A jury in New York has found a man guilty of kidnapping and murdering six-year-old Etan Patz in 1979. One of the first missing children to appear on a milk carton, Etan's case changed U.S. parenting and law enforcement.
Almost forty years after Etan Patz went missing on the way to his school bus stop, a jury convicted a former convenience store worker for the boy's murder on Tuesday.
Hernandez previously confessed to killing Etan, but his lawyers argued he suffered from poor mental health
Etan vanished on May 25, 1979 near his parents' home in Manhattan while walking alone for the first time to the bus. His parents only realized he was missing after he failed to return from school at the end of the day.
The six-year-old's body was never found and the case became one of New York's greatest unsolved crimes - one that still haunts US parents.
After nine days of deliberations, the jury found Pedro Hernandez, who was 18 years old at the time of the disappearance, guilty of kidnapping in the first degree and murder in the second degree. The 56-year-old is due to be sentenced on February 28.
Etan's father, photographer Stanley Patz, thanked the jury and prosecutors for the verdict. Tuesday's verdict also gave prosecutors a conviction that evaded them in 2015 when a mistrial was declared.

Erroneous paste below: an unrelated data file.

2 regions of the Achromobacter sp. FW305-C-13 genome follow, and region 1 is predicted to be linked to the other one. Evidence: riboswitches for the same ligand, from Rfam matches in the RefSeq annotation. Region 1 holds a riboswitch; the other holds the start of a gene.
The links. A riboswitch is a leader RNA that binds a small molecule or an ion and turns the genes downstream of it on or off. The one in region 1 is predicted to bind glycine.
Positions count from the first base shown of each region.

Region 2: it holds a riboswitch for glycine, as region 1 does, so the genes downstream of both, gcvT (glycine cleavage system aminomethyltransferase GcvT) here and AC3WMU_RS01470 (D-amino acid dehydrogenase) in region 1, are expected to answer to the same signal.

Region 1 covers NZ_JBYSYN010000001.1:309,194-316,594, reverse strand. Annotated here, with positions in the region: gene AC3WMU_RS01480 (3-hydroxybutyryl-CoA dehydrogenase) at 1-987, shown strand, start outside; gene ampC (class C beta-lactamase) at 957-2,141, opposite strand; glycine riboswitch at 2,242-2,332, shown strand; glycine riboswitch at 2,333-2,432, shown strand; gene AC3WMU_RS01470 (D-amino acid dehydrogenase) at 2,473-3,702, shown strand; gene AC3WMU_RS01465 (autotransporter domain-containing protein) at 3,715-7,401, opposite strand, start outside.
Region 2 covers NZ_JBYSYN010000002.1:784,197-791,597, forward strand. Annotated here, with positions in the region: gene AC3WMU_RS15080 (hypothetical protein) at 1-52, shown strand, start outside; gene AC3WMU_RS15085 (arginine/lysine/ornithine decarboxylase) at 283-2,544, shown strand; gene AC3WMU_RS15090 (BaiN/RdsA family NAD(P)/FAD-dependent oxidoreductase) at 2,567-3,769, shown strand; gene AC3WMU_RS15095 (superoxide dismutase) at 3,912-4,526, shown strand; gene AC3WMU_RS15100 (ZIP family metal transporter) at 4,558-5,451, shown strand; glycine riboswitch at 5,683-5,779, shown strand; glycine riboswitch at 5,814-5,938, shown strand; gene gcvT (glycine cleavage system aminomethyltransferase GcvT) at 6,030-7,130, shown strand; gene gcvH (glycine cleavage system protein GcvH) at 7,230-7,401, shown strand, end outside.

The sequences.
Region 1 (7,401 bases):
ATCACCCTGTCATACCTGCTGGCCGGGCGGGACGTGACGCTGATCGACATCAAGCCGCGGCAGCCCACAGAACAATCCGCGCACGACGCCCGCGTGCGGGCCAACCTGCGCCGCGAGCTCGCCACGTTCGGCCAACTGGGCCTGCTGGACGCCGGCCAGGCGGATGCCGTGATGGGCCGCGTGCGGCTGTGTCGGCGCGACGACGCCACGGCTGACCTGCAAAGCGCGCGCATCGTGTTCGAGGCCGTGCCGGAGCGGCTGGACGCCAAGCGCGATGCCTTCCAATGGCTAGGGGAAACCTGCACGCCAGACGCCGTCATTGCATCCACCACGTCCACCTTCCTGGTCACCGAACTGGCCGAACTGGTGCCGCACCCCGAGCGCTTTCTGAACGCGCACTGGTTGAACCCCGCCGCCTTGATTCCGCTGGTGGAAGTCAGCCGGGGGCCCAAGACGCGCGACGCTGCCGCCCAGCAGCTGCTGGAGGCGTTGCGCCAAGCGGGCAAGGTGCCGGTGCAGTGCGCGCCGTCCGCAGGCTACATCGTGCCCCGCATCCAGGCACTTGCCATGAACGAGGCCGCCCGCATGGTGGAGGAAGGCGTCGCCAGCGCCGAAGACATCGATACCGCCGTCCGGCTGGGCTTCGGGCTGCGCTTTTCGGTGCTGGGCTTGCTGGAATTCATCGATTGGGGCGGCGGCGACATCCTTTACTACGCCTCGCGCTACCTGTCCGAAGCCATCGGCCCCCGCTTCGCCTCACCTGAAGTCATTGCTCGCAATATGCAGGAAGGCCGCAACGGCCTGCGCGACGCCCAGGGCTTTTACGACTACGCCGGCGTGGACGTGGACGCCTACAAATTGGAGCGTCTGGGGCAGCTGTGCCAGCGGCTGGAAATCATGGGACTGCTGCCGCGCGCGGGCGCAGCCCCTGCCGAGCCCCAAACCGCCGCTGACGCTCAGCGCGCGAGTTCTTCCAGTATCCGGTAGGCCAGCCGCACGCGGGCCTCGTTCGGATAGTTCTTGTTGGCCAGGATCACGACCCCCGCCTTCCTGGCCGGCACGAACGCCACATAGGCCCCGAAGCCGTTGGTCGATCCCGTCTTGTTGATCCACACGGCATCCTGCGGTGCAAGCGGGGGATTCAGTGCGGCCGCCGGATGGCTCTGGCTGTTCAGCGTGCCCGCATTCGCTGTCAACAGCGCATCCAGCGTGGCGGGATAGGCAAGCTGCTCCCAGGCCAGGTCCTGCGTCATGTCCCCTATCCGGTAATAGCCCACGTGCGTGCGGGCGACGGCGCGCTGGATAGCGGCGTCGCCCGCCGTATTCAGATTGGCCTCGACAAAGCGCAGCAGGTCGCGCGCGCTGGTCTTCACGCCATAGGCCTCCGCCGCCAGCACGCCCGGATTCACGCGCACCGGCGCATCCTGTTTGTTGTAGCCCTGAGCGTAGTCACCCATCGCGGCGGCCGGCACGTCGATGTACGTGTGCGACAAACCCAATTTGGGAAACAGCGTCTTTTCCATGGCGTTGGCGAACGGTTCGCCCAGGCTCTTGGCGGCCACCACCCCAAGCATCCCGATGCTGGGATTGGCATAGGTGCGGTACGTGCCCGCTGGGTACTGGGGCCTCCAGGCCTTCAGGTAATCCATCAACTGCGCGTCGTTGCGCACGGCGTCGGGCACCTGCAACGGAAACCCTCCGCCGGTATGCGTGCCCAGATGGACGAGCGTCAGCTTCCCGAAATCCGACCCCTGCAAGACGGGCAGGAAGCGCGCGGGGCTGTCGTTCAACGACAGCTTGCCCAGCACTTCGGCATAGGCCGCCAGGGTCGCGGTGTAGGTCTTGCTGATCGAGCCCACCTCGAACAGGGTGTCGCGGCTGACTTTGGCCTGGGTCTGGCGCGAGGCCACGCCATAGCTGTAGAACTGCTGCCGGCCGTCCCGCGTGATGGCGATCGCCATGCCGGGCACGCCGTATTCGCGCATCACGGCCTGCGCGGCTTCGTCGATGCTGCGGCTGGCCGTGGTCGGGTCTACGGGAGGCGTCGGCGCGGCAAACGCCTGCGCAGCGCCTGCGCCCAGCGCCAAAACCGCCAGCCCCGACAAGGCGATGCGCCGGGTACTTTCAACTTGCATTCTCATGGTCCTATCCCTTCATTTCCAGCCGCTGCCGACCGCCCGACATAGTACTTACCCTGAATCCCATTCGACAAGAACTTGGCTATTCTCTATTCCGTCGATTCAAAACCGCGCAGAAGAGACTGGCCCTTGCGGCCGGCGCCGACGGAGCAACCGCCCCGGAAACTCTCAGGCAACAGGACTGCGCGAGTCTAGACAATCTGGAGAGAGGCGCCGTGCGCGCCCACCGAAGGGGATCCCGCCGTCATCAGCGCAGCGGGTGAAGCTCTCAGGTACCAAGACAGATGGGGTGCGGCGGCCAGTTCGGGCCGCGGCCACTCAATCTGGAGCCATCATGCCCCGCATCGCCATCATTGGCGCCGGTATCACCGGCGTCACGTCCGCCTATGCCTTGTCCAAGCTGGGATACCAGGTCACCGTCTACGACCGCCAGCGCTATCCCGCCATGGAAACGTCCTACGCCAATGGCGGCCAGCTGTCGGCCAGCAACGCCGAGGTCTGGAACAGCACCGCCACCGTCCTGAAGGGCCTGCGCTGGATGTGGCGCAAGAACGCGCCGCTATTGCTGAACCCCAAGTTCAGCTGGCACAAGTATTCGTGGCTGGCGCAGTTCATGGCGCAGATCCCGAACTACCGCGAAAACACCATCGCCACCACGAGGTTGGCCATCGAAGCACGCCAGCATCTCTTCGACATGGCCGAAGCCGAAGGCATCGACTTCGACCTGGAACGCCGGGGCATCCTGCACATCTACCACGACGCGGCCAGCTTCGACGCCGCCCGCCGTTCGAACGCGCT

"The Patz family has waited a long time, but we've finally found some measure of justice for our wonderful little boy, Etan," said Patz, choking up.
"I am truly relieved, and I'll tell you, it's about time. It's about time."
Etan became one of the first missing children ever featured on milk cartons in a nationwide search. The anniversary of the child's disappearance has since been designated National Missing Children's Day.
Case that changed a generation
The defense said they would appeal the verdict, arguing that Hernandez' suffered from poor mental health and only had an IQ of 70, placing him within the bottom two percent of the population.
On the 2015 jury, the lone holdout against conviction said the arguments about Hernandez' mental health were a major reason for his stance. Hernandez confessed to police in 2012 after six hours of questioning, saying he killed Etan in the basement of the convenience store and dumped his body in the trash.
Etan's parents pushed to make missing children a national issue, fueling laws to establish a national hotline and making it easier for law enforcement offices to share information about missing children.
The National Center for Missing and Exploited Children (NCMEC) wrote on Twitter that their "hearts go out to Etan's parents, Stanley and Julie, who finally have the answers they've sought for 38 years."
Etan's case also awakened parents to the dangers of child abduction, sparking a generation of hyper-vigilant parenting.
"The disappearance of Etan Patz haunted families in New York and across the country for nearly four decades," said Manhattan district attorney Cyrus Vance.
"It is my hope that today's verdict provides the Patz family with the closure they so desperately deserve," he added.
rs/kl (AP, AFP)